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Do People Read Different Writing Systems Differently?

A reader recently told me my posts are “a bit academic.” It was stated kindly enough, but I took it as “a bit” of negative criticism. I can’t argue, though, my posts are sort of academic – for good reasons. The first is that I am not a gifted writer. Eloquence doesn’t flow from my pen, err, keyboard. A plodding academic style suits me. Another reason is that I am not an expert on the things I write about. My role is to present other-people’s research. It is important that I give references so readers can find the information for themselves. One of the articles I cite today, for example, claims a brain scan “shows robust convergence of brain activation from the different orthographies in: (1) mid-anterior aspect of the left superior temporal lobe; (2) left inferior frontal gyrus (LIFG); and (3) left occipito-temporal region.”


You can be sure that anything that sounds remotely like that is not original. It will have a citation so you can investigate for yourself.


Moving on, this post is obviously about how different parts of the brain are used when reading different writing systems. The quote above comes from Seidenberg (2011) and answers the questions: Do people read different writing systems differently, or the same?


Seidenberg ultimately says the answer is a bit of both. Readers’ brains are essentially the same, he points out, and reading involves the same capacities no matter what the writing system. So, there are obvious similarities across orthographies. But, writing systems are different, and our brains react to those differences differently. This is confirmed by Bushwitz et al. (2009), who used brain-imaging technology to compare the brain-behavior of Chinese and English readers. Pertinent to this blog, Bushwitz suggests that the differences across the two languages could only be detected in the role of phonological awareness. Specifically, phonological awareness was a stronger correlate of reading accuracy and fluency in English than in Chinese. This suggests that alphabetic readers rely on phonological transcoding, while reading Chinese characters relies on a lexico-semantic processing system. This is not really surprising. If you think about it, it makes perfect sense.


More interesting is the case of Japanese with its multiple writing systems. The dual-coding model (Yamadori, 2000) proposes that different cognitive processes are involved in processing kanji and kana (katakana and hiragana) with kana being more similar to English. That is, according to the model, the processing of kanji requires that readers access a word’s semantics first, while reading kana requires that readers access the phonology of the words first, as in English. And, they showed this with brain-imaging technology.


This is good news for Japanese students, right? It seems they will have a head start in acquiring the linguistic skills needed for reading in English. Unfortunately, it is not that simple. It turns out that different alphabetic systems use different areas of the brain depending on the depth of the orthography. English orthography is characteristically irregular in its mapping of print to sound. Because some letters have more than one sound, because words have silent letters, and because of other well-known irregularities, English is considered a deep orthography. In a brain imaging study of European languages, Paulesu et al. (2000) found differences in brain activation associated with the regularity of Italian and the irregularity of English. Kana, it turns out, is more regular than English and Koyama (2013) claims students whose L1 has a more regular orthography (kana and Italian, etc.), need reading programs designed to improve phonological skills just as those students whose L1 has a different orthography do.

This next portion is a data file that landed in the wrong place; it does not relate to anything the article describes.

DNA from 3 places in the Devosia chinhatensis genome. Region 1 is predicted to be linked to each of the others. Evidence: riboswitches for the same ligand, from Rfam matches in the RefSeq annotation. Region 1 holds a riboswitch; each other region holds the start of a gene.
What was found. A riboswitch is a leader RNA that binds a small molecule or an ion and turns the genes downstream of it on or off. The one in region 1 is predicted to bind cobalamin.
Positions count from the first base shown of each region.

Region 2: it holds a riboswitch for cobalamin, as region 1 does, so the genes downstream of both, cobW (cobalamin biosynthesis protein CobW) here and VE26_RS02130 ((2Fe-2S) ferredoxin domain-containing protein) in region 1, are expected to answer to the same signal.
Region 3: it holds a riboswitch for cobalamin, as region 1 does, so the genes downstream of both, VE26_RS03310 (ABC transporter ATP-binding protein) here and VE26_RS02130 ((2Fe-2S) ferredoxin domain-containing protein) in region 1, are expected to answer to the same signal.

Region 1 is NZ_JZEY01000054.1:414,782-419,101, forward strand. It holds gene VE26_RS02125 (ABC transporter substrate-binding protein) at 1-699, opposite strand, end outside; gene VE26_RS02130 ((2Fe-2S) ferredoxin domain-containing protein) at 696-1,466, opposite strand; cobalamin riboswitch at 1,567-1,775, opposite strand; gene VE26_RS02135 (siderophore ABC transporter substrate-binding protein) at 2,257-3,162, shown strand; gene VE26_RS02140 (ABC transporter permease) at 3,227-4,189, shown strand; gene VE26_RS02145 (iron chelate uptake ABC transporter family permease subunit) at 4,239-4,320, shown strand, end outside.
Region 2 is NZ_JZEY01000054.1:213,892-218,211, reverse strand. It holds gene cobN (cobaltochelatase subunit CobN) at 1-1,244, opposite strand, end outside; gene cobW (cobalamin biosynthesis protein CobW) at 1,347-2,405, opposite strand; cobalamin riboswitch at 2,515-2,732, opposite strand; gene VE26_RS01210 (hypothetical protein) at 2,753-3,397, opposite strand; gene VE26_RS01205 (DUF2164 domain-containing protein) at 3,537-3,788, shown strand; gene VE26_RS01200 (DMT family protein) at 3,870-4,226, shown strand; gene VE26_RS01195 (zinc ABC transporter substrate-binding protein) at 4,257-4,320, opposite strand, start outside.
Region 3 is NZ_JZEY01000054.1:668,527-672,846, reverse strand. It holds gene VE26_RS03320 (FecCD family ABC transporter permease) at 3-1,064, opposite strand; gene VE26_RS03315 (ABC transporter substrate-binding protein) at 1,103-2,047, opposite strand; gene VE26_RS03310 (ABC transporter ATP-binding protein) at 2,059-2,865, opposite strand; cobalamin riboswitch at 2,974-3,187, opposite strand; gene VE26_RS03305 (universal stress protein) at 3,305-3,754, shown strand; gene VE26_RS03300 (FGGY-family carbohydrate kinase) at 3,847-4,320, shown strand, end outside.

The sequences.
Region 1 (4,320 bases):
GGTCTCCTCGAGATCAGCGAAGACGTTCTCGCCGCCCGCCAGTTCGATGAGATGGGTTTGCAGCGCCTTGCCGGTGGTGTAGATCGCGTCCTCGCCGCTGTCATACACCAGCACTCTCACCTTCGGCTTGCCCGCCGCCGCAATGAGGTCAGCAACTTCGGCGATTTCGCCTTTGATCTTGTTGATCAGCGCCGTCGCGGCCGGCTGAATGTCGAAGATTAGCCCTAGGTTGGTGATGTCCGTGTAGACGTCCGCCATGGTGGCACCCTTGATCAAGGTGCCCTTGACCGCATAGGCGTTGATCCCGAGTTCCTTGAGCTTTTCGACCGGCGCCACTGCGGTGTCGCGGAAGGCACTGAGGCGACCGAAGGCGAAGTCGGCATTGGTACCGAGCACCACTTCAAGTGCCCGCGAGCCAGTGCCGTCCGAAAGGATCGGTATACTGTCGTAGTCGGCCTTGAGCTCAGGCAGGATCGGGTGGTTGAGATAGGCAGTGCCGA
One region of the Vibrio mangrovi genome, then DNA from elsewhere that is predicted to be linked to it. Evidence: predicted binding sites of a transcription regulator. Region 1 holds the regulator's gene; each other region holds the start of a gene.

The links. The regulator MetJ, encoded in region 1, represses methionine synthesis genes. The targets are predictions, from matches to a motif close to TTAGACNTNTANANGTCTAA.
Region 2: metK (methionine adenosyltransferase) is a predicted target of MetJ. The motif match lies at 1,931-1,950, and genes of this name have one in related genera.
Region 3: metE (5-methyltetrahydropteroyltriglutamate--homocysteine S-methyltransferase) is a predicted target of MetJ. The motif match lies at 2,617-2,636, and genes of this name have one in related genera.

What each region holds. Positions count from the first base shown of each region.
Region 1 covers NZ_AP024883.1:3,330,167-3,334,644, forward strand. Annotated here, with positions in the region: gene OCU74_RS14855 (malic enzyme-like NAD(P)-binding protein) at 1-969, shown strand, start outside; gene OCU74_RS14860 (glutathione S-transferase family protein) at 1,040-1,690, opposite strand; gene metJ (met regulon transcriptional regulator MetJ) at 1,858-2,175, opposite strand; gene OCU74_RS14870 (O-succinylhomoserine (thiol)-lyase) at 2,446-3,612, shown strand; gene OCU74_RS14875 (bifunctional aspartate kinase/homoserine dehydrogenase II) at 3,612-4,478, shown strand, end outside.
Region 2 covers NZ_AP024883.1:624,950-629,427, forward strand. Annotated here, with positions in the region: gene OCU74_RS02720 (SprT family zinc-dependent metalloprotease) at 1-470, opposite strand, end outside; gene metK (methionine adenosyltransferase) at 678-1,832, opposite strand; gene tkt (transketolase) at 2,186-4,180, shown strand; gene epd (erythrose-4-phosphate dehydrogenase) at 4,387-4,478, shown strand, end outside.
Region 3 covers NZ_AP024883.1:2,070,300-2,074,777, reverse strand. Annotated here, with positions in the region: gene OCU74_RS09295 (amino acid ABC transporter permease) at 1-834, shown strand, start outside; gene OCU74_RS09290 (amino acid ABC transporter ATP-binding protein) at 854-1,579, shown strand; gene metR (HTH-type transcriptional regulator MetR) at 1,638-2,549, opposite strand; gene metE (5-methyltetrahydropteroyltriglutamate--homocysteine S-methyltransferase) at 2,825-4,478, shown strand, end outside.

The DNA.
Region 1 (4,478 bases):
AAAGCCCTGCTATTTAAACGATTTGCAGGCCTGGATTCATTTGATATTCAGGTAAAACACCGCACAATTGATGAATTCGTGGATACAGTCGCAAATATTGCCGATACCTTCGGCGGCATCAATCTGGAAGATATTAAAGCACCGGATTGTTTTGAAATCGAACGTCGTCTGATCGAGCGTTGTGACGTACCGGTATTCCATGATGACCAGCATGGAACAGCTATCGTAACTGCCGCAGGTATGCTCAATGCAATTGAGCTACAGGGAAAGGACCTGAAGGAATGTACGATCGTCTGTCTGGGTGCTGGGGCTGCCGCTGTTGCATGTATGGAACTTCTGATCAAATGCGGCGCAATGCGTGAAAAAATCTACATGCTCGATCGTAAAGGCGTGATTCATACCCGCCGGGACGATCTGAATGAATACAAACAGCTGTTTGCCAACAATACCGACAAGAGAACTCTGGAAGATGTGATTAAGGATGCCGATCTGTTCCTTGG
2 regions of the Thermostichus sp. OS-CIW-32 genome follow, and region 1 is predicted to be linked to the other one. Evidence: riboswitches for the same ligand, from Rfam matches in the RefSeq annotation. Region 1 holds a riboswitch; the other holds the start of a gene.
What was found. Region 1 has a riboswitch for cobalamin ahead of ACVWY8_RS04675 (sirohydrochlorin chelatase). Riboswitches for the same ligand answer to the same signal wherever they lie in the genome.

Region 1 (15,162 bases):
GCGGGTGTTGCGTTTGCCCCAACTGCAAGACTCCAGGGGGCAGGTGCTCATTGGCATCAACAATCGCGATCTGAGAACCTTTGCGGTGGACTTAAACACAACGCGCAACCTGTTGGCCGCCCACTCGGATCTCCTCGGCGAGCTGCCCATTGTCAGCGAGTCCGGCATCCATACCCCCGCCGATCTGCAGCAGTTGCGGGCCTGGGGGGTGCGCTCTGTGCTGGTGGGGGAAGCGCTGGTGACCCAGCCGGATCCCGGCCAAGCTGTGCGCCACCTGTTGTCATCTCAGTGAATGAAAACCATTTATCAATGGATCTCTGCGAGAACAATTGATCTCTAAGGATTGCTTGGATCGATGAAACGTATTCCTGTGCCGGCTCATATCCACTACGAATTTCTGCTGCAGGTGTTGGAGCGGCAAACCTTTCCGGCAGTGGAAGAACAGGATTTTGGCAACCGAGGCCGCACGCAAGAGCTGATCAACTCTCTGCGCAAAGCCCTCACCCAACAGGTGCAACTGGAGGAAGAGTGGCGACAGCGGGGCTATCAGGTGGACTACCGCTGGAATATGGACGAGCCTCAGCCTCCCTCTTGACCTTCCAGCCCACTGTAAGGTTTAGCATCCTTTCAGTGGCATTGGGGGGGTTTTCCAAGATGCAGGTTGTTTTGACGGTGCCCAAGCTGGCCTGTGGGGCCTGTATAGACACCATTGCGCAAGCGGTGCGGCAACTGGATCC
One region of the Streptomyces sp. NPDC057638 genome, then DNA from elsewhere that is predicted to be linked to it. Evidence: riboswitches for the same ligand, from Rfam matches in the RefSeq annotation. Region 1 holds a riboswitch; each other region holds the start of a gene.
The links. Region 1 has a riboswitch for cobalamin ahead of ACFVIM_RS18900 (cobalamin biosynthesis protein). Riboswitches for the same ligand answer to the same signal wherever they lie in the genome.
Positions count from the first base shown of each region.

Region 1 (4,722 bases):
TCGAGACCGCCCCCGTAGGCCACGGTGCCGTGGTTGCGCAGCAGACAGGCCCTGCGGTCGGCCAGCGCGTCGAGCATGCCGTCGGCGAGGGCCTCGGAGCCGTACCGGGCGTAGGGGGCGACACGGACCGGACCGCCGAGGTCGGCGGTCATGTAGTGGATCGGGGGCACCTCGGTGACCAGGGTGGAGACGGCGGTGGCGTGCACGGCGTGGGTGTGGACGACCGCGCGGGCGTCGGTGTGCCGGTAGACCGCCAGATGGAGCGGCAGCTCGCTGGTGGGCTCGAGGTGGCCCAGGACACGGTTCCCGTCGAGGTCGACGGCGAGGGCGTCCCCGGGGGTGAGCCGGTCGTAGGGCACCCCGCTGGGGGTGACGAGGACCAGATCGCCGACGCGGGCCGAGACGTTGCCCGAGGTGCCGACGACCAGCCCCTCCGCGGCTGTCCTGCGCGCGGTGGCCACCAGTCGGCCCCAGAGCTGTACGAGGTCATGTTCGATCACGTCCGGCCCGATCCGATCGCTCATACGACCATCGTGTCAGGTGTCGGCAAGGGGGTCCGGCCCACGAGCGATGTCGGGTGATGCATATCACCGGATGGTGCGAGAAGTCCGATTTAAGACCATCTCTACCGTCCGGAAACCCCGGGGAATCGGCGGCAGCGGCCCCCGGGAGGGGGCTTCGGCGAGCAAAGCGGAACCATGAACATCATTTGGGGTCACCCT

Getting back to Seidenberg, our brains are essentially the same; writing systems are different. Does it matter? Well, two frameworks need to be considered. One is the universal framework that claims the cognitive skills crucial for reading are the same for all of us. The other framework, which I have touched on, focuses on the different orthographies and the way our brains process different writing systems.


I’ll do some more reading and have more to say about this in my next post.




Buchweitz, A., Mason, R., Hasagawa, M., & Just M. (2009). Japanese and English sentence
reading comprehension and writing systems: An fMRI study of first and second language effects on brain activation. Bilingualism: Language and Cognition. doi:10.1017/S1366728908003970


Koyama, M., Stein F. S., Stoodley, C., & Hansen, P. (2013) Cerebral mechanisms for
different second language writing systems. Neuropsychologia. doi:10.1016/j.neuropsychologia.2013.08.002


Paulesu, E., McCrory, F., Fazio, F., Menoncello, L., Brunswick, N., Cappa, S. F., Cotelli, M., Cossu, G., Corte, F., Lorusso, M., Pesenti, S., Gallagher, A., Price, C., Frith, C.D.& Frith, U. (2000). A cultural effect on brain activation. Nature Neuroscience.


Seidenberg, M. S. (2011) Reading in different writing systems: One architecture, multiple
solutions. In Dyslexia Across Languages.


Yamadori, A. (2000). Neuropsychological model of reading based on Japanese experiences. Psychologia 43.

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